In a it labeled "rumor," the gadget blog Gizmodo quoted an unnamed source as saying Apple "is choosing to remove the hype factor strategically" by holding the keynote without Jobs, whose "health is rapidly declining." Gizmodo said the source had been correct in the past, though only about Apple products and not about Jobs. Apple did not comment for the Gizmodo post and did not immediately respond to IDG News Service requests for comment.
Apple's Nasdaq stock (AAPL), which had closed at $86.61 on Monday, fell as low as $84.72, a drop of about 2 percent. But shares ended the day at $86.29, down just $0.32, or 0.37 percent.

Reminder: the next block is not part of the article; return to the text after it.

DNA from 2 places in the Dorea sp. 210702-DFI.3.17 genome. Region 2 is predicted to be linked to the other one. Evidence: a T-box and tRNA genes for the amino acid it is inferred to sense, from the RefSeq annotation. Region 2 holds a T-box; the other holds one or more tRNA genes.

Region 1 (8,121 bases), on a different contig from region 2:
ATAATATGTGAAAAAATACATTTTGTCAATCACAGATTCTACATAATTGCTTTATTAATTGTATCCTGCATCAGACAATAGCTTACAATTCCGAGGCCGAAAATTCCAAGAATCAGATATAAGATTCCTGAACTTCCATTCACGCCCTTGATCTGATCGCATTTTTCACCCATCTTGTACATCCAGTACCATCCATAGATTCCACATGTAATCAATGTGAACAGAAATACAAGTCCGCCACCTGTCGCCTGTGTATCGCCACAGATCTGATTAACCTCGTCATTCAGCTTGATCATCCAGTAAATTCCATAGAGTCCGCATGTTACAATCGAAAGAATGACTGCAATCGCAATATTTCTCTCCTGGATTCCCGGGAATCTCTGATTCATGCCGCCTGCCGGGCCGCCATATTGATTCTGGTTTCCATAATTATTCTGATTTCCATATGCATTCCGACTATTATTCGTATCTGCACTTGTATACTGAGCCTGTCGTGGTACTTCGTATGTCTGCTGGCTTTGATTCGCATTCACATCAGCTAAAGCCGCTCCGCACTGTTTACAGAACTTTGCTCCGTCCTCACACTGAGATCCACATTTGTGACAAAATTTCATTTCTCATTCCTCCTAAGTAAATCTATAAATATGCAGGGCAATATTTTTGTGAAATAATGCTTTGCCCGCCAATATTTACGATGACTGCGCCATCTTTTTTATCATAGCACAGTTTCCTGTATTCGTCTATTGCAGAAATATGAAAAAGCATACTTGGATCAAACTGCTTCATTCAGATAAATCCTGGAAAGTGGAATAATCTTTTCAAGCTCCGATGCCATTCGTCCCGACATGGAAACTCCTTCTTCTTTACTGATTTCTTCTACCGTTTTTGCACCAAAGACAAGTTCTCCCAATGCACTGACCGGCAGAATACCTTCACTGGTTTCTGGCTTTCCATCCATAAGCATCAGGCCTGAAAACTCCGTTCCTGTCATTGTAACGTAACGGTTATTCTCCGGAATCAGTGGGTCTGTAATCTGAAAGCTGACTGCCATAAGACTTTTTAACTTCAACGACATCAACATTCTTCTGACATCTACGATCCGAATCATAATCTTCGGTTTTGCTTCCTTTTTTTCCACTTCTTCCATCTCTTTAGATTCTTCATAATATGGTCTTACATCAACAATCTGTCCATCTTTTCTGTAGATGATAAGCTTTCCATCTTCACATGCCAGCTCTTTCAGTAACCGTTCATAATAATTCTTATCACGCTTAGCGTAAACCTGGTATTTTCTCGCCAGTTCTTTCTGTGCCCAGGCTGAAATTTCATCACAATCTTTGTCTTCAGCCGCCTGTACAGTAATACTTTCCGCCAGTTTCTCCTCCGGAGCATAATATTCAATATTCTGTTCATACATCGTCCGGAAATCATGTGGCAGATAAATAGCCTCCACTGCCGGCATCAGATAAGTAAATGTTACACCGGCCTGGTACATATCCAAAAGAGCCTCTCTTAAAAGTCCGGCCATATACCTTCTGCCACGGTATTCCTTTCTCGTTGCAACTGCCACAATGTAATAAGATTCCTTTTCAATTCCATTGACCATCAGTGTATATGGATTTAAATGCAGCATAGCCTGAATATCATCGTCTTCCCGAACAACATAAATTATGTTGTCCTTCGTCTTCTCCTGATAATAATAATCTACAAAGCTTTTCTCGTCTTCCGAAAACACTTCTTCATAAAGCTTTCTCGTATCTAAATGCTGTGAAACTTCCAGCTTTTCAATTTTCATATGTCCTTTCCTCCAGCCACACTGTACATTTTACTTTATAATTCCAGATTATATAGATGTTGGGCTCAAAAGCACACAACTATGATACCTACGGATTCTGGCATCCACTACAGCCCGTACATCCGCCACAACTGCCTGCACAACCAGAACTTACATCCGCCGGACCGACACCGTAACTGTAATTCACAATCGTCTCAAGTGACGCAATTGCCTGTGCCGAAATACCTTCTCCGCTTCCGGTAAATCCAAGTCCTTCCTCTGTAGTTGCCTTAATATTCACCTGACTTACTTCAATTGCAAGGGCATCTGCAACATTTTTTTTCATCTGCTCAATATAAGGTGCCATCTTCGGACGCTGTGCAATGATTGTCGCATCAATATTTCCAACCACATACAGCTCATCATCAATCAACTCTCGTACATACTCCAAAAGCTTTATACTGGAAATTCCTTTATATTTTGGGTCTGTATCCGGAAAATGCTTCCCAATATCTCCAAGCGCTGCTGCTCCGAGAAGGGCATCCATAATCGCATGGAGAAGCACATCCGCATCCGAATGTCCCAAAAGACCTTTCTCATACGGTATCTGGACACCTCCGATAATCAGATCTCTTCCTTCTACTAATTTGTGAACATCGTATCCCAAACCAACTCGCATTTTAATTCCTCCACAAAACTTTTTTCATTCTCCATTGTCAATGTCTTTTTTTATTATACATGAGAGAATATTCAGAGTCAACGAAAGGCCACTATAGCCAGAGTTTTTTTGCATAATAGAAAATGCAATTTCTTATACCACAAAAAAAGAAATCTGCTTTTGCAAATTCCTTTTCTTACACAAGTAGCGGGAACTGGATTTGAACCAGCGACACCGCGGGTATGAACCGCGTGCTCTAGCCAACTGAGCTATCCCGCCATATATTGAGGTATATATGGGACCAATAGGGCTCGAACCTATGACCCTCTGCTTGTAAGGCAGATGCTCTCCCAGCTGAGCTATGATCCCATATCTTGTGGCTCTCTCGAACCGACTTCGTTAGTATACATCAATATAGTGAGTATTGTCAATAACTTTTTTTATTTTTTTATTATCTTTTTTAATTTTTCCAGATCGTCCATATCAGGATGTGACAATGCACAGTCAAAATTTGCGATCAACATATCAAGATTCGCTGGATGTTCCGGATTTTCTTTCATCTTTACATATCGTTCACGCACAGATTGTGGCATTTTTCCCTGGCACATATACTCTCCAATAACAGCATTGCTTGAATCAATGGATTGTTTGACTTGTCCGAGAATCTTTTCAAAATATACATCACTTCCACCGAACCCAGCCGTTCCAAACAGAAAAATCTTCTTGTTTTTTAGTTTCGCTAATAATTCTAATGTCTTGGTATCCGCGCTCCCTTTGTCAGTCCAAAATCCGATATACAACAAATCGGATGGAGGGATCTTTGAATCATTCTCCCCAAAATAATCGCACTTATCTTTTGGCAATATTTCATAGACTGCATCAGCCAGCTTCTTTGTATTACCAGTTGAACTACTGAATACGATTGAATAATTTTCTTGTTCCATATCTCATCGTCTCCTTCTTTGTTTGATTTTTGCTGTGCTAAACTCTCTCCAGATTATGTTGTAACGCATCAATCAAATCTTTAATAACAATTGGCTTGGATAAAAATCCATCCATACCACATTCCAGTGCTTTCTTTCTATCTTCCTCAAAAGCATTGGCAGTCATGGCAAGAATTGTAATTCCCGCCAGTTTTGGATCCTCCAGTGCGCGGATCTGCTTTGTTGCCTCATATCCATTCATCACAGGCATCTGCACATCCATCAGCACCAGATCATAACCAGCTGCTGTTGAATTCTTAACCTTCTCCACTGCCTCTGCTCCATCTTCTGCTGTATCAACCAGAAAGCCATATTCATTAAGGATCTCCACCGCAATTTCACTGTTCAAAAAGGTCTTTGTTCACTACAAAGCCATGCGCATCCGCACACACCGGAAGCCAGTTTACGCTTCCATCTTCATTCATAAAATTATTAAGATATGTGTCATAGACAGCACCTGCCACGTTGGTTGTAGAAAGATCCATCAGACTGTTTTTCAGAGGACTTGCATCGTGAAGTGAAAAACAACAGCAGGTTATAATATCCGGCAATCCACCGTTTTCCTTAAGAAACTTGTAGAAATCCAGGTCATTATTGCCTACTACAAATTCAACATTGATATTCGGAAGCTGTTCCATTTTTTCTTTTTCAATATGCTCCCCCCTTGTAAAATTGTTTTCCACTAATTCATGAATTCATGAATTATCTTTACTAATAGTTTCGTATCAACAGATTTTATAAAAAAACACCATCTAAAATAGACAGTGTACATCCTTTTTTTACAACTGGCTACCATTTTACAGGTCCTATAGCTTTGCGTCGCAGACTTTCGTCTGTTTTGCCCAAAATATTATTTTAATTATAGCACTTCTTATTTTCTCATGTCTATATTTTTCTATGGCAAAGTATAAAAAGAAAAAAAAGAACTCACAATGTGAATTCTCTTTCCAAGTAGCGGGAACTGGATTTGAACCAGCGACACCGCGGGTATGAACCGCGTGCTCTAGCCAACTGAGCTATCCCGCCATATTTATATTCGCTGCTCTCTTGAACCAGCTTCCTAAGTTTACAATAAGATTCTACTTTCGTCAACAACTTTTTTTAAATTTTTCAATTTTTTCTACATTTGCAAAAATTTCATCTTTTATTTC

Apple announced on Dec. 16 that Phil Schiller, senior vice president of worldwide product marketing, would deliver the keynote at Macworld Expo in San Francisco on Jan. 6. For many years since he returned to Apple in 1997, Jobs has given that speech and used it as a launch platform for important products, including the iPhone in 2007 and the MacBook Air in 2008.
At the same time, Apple said it would stop exhibiting at Macworld Expo after the January event. The company said trade shows had become a minor part of its marketing strategy.
Concerns have been raised about Jobs's health since his appearance at Apple's Worldwide Developer Conference in June, when some observers said he appeared gaunt. Jobs said in 2004 that he had undergone surgery for pancreatic cancer. On Oct. 3, Apple shares fell more than 10 percent after a report that Jobs had suffered a major heart attack. The stock recovered after Apple said the report, from a "citizen journalist" on an unfiltered section of CNN's Web site, wasn't true.